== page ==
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The Constitution is part of the problem with Washington

The Constitution is part of the problem with Washington

There seems little reason beyond sentimentality and false veneration not to reform a system, parts o
The Constitution is part of the problem with Washington
President Barack Obama points to the U.S. Constitution while speaking at a naturalization ceremony at the National Archives in Washington in December. (Stephen Crowley/The New York Times)

Emerging from Philadelphia’s Independence Hall after the Constitutional Convention in mid-September 1787, Benjamin Franklin was questioned by a woman attempting to learn the final outcome of its lengthy secretive proceedings.

“Well, Doctor, what have we got — a Republic or a Monarchy?”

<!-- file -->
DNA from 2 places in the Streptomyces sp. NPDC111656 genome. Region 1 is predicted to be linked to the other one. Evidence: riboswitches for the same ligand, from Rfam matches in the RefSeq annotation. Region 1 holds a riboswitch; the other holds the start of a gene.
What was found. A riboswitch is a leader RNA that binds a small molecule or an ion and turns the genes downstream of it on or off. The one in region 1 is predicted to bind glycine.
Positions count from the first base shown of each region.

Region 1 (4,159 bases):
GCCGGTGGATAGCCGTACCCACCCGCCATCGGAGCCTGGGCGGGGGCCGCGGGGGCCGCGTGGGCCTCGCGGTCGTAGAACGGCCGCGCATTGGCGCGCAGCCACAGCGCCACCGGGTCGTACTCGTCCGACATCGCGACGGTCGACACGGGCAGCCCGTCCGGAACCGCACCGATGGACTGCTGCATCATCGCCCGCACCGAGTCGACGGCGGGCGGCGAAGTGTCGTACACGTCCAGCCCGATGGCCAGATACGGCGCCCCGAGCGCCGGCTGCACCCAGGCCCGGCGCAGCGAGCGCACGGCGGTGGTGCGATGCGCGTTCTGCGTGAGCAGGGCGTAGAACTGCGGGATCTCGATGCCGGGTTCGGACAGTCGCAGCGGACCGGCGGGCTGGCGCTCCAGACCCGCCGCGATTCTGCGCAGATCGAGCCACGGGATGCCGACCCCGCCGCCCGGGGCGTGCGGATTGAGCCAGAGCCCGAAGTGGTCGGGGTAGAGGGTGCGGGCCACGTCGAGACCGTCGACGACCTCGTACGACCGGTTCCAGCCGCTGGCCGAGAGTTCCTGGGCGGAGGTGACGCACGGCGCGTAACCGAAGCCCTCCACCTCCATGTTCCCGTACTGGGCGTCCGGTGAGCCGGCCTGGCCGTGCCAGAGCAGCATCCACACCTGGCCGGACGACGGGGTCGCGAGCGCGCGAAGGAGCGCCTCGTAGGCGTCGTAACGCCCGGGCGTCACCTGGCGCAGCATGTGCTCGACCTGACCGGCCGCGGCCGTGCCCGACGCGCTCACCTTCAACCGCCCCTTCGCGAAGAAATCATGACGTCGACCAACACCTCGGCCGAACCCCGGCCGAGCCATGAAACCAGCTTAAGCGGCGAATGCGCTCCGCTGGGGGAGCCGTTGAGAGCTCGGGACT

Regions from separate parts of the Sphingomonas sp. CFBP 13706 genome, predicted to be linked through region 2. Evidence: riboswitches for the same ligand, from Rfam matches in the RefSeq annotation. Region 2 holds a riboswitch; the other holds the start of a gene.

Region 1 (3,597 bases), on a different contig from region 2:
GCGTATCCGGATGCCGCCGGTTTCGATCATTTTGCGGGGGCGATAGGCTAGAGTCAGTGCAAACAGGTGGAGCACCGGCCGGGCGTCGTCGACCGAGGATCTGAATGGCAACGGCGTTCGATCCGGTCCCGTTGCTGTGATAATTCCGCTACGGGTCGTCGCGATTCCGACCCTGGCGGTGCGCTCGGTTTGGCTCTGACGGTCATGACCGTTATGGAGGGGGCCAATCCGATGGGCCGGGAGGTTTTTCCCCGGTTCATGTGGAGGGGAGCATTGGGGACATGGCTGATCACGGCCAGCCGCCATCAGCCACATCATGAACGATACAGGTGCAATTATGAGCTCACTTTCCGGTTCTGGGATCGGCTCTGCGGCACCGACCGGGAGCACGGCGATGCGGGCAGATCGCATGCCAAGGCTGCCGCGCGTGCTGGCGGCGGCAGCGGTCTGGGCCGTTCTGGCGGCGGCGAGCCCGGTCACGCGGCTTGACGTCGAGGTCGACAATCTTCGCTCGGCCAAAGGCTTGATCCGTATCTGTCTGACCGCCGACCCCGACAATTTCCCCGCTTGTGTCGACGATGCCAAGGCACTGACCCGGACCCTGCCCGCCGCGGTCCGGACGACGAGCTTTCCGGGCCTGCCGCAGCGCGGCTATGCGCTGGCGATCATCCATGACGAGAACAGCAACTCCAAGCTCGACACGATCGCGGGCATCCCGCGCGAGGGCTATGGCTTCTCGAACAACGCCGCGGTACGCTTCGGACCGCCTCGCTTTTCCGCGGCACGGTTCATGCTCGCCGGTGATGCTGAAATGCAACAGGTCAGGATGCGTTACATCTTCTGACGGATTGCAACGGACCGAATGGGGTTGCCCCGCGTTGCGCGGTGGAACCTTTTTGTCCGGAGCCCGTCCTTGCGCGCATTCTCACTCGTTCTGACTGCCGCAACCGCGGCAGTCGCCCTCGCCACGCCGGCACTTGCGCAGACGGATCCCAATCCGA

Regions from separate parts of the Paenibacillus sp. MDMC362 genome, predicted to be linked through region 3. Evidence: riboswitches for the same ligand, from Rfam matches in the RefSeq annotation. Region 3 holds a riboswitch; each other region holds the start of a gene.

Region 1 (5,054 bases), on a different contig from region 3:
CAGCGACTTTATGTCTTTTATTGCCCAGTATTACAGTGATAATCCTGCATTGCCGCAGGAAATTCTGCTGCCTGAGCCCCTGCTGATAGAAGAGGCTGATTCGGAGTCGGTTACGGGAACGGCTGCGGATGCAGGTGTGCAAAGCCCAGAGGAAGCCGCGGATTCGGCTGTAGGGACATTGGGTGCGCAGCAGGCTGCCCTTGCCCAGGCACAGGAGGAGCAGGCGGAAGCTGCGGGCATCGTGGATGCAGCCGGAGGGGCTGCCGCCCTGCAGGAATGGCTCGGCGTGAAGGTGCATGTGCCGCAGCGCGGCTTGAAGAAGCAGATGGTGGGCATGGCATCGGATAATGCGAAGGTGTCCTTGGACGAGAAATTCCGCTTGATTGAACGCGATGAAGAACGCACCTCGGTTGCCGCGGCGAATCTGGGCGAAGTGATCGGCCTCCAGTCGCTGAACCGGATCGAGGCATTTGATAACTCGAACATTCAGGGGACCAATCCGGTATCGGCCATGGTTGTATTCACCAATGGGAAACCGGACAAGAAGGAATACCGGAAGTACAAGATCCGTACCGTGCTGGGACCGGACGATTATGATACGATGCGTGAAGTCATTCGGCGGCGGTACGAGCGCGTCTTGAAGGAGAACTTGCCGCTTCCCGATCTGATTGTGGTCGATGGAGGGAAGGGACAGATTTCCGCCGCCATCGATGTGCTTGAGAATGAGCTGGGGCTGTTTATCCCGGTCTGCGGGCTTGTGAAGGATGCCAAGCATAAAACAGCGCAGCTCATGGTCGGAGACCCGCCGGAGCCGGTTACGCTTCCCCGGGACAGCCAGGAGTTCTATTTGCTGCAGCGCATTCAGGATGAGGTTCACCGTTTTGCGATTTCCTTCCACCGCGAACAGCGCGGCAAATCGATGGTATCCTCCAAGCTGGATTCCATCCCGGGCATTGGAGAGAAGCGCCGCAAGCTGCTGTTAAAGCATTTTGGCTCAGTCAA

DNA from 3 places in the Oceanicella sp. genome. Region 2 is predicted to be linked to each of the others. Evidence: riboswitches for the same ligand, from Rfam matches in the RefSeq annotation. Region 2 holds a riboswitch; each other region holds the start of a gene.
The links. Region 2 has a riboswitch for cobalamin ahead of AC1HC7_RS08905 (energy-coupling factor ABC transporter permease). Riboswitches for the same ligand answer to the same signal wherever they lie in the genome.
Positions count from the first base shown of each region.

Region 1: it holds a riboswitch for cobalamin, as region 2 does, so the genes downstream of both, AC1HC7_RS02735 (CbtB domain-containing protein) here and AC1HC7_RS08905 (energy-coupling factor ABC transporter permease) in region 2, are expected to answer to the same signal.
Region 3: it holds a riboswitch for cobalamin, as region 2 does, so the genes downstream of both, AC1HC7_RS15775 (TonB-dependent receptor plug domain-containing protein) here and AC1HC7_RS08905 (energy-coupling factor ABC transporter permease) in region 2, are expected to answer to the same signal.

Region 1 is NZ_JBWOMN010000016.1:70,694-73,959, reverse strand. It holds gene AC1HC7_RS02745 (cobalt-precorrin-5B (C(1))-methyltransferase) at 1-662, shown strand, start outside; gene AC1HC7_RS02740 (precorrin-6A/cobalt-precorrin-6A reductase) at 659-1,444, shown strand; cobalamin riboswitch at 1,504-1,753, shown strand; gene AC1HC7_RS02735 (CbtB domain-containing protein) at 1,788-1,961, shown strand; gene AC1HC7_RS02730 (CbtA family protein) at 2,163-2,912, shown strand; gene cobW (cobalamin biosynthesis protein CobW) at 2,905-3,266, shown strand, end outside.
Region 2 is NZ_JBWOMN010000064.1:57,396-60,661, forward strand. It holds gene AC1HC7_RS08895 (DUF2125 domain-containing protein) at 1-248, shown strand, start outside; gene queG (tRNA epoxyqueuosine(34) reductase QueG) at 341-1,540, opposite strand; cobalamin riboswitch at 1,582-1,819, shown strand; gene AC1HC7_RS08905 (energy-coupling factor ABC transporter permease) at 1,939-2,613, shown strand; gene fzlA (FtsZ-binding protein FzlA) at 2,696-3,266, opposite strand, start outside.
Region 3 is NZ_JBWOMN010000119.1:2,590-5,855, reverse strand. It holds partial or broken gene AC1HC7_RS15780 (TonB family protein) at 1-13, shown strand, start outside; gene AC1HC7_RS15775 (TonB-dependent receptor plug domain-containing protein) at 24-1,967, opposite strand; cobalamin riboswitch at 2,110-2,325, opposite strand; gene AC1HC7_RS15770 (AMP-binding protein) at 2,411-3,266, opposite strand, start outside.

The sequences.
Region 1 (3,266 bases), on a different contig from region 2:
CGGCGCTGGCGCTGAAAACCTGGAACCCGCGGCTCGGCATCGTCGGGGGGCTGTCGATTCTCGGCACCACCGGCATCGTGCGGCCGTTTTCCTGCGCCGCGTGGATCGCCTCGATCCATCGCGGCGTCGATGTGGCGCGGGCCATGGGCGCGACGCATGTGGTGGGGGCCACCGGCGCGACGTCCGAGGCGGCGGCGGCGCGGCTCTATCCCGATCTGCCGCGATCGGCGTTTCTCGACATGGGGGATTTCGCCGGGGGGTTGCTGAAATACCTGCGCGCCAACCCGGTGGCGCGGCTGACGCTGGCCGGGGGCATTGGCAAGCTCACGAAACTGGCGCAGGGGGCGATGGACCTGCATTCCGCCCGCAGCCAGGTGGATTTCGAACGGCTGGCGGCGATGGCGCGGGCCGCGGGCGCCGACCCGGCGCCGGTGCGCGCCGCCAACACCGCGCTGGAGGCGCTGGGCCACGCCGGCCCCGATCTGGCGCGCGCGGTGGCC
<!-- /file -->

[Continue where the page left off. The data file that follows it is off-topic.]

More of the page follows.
“A Republic,” came his reply. “If you can keep it.”

The Convention was highly contentious throughout, but there was broad consensus that not even the hint of direct democracy was to be its result. Most of the delegates harbored deep suspicions about a form of government they dismissed as “mob rule.”

Viewed through the funhouse mirror of 2016 presidential politics, that attitude seems especially perceptive more than two centuries later.

Or does it?

After clearing away the fog and (sometimes toxic) hot air generated by the candidates, the oxygen obviously fueling this presidential contest is the public’s generally held impression — on both the right and the left — that Washington is unresponsive to their needs and interests; that it is wholly undemocratic.